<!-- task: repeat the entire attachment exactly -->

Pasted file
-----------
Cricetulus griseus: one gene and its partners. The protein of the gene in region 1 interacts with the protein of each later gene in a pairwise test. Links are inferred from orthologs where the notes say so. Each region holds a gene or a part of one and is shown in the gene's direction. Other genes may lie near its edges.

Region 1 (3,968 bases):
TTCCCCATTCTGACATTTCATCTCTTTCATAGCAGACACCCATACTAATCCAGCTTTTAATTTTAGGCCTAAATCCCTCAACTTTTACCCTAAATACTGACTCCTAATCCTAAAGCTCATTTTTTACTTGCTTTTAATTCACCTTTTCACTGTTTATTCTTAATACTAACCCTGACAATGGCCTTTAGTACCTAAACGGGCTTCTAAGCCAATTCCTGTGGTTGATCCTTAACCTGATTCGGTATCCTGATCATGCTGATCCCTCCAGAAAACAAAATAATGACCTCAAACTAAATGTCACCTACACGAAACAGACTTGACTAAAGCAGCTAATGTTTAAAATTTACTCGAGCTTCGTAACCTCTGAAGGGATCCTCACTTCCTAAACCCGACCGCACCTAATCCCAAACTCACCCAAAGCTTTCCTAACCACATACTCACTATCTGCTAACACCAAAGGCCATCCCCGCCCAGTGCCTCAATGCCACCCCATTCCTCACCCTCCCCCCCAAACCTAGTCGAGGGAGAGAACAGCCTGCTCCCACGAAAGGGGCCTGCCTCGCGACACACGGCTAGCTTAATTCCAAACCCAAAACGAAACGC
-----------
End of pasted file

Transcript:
Cricetulus griseus: one gene and its partners. The protein of the gene in region 1 interacts with the protein of each later gene in a pairwise test. Links are inferred from orthologs where the notes say so. Each region holds a gene or a part of one and is shown in the gene's direction. Other genes may lie near its edges.

Region 1 (3,968 bases):
TTCCCCATTCTGACATTTCATCTCTTTCATAGCAGACACCCATACTAATCCAGCTTTTAATTTTAGGCCTAAATCCCTCAACTTTTACCCTAAATACTGACTCCTAATCCTAAAGCTCATTTTTTACTTGCTTTTAATTCACCTTTTCACTGTTTATTCTTAATACTAACCCTGACAATGGCCTTTAGTACCTAAACGGGCTTCTAAGCCAATTCCTGTGGTTGATCCTTAACCTGATTCGGTATCCTGATCATGCTGATCCCTCCAGAAAACAAAATAATGACCTCAAACTAAATGTCACCTACACGAAACAGACTTGACTAAAGCAGCTAATGTTTAAAATTTACTCGAGCTTCGTAACCTCTGAAGGGATCCTCACTTCCTAAACCCGACCGCACCTAATCCCAAACTCACCCAAAGCTTTCCTAACCACATACTCACTATCTGCTAACACCAAAGGCCATCCCCGCCCAGTGCCTCAATGCCACCCCATTCCTCACCCTCCCCCCCAAACCTAGTCGAGGGAGAGAACAGCCTGCTCCCACGAAAGGGGCCTGCCTCGCGACACACGGCTAGCTTAATTCCAAACCCAAAACGAAACGC